generic air conditioning
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    Vladislav Nikonov via Unsplash

    This summer could be a scorcher in Washington. Low-income families in the state have about a month left to get free air conditioning units.

    Thanks to federal money funneled through community organizations, people living below a certain income can get help paying for their energy bills. And this year, they can also get a voucher to buy an air-conditioning unit for their home, choosing from a few eligible models on Amazon. That’s thanks to a pandemic-era bump in federal funding.

    The income cutoff depends on family size. In King County, it’s $45,000 for a family of four.

    RELATED: Seattle is now an air conditioning town

    People can apply through community organizations, including the Byrd Barr Place in Seattle and HopeLink on the Eastside and in Shoreline.

    The state commerce department expects most of the air conditioning funding to run out by the end of June, so interested families should apply soon.

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  • Assistant chief with Seattle Police put on leave, reasons unclear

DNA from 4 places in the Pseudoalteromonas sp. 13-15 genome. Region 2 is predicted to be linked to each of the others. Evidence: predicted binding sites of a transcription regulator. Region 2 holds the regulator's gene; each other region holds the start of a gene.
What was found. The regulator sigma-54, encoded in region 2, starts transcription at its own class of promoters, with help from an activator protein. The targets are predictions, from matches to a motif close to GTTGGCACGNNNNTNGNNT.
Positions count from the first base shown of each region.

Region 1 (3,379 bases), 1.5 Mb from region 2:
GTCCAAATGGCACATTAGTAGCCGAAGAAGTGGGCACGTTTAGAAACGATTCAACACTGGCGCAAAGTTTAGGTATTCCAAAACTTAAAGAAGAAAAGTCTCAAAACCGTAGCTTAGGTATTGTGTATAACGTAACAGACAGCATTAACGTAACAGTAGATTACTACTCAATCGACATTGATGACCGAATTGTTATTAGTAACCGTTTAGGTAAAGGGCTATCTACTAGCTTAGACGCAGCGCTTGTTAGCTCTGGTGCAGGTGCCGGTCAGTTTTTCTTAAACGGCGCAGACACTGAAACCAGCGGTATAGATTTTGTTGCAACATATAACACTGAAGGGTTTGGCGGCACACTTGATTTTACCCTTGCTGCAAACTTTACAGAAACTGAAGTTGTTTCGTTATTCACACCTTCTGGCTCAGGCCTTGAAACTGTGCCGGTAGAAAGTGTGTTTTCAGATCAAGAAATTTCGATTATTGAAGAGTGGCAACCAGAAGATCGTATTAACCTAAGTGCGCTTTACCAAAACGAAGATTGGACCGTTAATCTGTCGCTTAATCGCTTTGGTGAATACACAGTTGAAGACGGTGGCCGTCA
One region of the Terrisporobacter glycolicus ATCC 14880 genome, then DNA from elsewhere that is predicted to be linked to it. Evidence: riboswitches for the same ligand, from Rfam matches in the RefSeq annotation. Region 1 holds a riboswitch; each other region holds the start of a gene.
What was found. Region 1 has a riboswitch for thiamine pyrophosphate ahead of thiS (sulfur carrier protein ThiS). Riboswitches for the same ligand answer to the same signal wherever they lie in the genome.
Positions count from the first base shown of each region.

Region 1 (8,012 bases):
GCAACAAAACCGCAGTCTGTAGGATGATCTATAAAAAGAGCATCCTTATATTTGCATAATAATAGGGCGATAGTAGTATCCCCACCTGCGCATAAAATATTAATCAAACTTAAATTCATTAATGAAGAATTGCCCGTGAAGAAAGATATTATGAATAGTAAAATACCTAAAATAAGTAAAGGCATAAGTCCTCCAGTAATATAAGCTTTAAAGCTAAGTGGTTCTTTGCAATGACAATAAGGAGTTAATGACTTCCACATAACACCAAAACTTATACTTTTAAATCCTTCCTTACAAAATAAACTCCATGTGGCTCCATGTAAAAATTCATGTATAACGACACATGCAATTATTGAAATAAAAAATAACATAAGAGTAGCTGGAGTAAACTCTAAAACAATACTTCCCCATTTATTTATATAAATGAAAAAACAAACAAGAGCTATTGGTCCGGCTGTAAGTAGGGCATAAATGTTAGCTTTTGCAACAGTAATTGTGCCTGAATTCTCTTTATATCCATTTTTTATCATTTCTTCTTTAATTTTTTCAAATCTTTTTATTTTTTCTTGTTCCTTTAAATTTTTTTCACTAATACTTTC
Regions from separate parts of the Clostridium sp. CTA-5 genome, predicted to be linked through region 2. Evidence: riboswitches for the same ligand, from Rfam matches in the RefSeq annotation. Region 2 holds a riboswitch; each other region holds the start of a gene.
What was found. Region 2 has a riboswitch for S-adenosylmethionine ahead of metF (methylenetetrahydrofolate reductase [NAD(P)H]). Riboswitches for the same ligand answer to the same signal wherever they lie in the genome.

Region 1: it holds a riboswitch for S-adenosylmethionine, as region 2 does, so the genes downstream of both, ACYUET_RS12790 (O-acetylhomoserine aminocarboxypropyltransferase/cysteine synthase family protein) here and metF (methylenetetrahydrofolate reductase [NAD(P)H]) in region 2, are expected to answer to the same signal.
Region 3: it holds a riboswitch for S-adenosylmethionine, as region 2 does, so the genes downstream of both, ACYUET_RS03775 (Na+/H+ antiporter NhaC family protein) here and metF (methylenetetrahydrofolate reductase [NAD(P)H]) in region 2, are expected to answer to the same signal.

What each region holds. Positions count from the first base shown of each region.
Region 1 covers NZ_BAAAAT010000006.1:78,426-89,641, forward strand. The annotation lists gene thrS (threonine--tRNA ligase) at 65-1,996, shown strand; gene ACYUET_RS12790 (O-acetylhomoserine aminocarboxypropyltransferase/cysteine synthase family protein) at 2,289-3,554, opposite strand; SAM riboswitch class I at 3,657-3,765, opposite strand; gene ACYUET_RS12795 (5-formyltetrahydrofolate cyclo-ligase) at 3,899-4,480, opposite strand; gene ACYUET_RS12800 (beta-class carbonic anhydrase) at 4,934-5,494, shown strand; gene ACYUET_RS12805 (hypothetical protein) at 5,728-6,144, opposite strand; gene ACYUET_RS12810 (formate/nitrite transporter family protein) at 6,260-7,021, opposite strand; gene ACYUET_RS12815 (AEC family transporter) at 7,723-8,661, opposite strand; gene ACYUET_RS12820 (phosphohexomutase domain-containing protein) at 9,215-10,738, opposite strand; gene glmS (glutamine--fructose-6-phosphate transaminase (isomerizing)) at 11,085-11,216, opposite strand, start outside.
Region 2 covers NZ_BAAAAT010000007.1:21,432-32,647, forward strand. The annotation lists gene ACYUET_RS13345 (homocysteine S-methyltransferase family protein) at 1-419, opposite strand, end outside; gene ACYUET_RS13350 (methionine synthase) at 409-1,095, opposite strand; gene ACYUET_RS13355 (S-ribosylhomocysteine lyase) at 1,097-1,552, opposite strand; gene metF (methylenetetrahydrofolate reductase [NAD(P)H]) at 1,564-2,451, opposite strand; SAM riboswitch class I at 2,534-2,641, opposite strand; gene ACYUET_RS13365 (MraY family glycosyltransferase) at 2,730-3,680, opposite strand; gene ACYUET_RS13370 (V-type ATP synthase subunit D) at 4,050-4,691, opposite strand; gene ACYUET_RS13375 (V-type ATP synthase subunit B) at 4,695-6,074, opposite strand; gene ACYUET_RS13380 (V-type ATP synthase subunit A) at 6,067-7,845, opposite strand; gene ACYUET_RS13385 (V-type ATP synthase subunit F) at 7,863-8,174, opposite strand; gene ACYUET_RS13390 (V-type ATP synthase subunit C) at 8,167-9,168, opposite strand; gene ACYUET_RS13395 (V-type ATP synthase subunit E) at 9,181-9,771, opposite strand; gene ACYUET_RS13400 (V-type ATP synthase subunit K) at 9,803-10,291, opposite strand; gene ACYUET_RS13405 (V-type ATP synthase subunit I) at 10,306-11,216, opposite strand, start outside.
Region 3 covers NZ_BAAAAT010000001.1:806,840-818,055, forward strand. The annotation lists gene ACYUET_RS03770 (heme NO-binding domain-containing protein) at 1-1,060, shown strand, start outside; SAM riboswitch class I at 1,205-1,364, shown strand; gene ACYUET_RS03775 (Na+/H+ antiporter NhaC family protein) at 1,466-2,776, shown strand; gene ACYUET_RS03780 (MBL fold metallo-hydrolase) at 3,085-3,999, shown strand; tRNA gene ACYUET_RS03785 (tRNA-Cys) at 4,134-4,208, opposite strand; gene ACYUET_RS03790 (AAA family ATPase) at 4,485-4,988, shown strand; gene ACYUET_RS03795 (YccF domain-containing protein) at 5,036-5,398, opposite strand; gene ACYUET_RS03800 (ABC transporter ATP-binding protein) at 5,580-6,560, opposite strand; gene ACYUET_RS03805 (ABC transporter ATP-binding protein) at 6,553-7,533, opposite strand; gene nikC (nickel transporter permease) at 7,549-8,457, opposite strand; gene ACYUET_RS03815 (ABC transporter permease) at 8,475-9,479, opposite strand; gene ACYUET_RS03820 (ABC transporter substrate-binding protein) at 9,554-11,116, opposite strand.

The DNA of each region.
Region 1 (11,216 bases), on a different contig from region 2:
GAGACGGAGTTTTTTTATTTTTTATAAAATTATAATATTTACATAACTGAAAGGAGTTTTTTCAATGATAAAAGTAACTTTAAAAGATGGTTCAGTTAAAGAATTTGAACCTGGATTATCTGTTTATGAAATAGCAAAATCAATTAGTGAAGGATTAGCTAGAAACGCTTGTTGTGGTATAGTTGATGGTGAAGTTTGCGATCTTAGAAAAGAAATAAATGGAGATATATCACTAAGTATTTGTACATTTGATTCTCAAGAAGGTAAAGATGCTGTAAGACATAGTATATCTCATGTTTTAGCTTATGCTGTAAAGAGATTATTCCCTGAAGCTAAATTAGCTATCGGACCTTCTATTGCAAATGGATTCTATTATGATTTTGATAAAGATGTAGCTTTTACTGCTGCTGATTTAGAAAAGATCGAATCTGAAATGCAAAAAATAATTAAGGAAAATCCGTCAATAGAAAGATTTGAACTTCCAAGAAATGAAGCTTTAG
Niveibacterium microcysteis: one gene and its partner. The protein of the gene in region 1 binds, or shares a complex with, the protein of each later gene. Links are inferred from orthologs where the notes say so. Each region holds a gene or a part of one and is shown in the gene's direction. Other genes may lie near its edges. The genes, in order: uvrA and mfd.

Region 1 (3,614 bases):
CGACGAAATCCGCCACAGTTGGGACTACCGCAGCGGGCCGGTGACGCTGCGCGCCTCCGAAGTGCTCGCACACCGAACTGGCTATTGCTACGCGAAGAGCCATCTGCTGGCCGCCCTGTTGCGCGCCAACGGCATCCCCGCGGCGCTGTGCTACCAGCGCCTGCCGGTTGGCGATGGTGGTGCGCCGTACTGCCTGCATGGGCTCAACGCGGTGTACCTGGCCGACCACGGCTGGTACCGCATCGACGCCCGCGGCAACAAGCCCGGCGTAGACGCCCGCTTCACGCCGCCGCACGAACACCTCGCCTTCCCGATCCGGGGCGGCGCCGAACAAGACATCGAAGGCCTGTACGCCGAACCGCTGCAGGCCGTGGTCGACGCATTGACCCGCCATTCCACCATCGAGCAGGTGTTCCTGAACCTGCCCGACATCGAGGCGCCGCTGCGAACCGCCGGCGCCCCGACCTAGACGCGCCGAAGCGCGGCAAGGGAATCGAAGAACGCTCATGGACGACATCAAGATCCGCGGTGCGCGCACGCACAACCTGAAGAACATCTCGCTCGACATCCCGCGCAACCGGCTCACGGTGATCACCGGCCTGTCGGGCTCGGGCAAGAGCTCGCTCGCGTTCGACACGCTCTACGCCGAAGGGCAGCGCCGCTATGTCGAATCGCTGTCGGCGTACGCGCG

caption: Seattle Police Department patch.
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    Seattle Police Department patch.
    Facebook Photo/Seattle Police Officers Guild

    Updated 5:35 p.m. on 5/24/2024.

    Tyrone Davis, an assistant chief for the Seattle Police Department, was put on leave Thursday, according to the police department’s communications department.

    Chief Adrian Diaz sent a department-wide email saying that due to allegations sent to the police oversight agency, he had taken “the precautionary step” of putting Davis on administrative leave.

    The email came as a surprise across the department, according to several who received it.

    The department would not say why Davis was put on leave. The Office of Police Accountability said it received a complaint regarding Davis on May 8.

    Reached Friday, Davis said he could not talk.

    This is the latest setback in a department plagued nearly weekly by bad news at the top levels.

    On Monday, Captain Eric Greening sued the department and Chief Diaz, alleging that Diaz discriminated against women and people of color at the department.

    Greening was the third former assistant chief to accuse Diaz in lawsuits of racist and sexist behavior. Diaz demoted all three former assistant chiefs prior to their legal claims. Former Assistant Chief Steve Hirjak settled for $600,000 in 2023.

    Of the eight people who have recently sued the department for workplace discrimination, three were Black, three were white, and two were Asian. None were white men.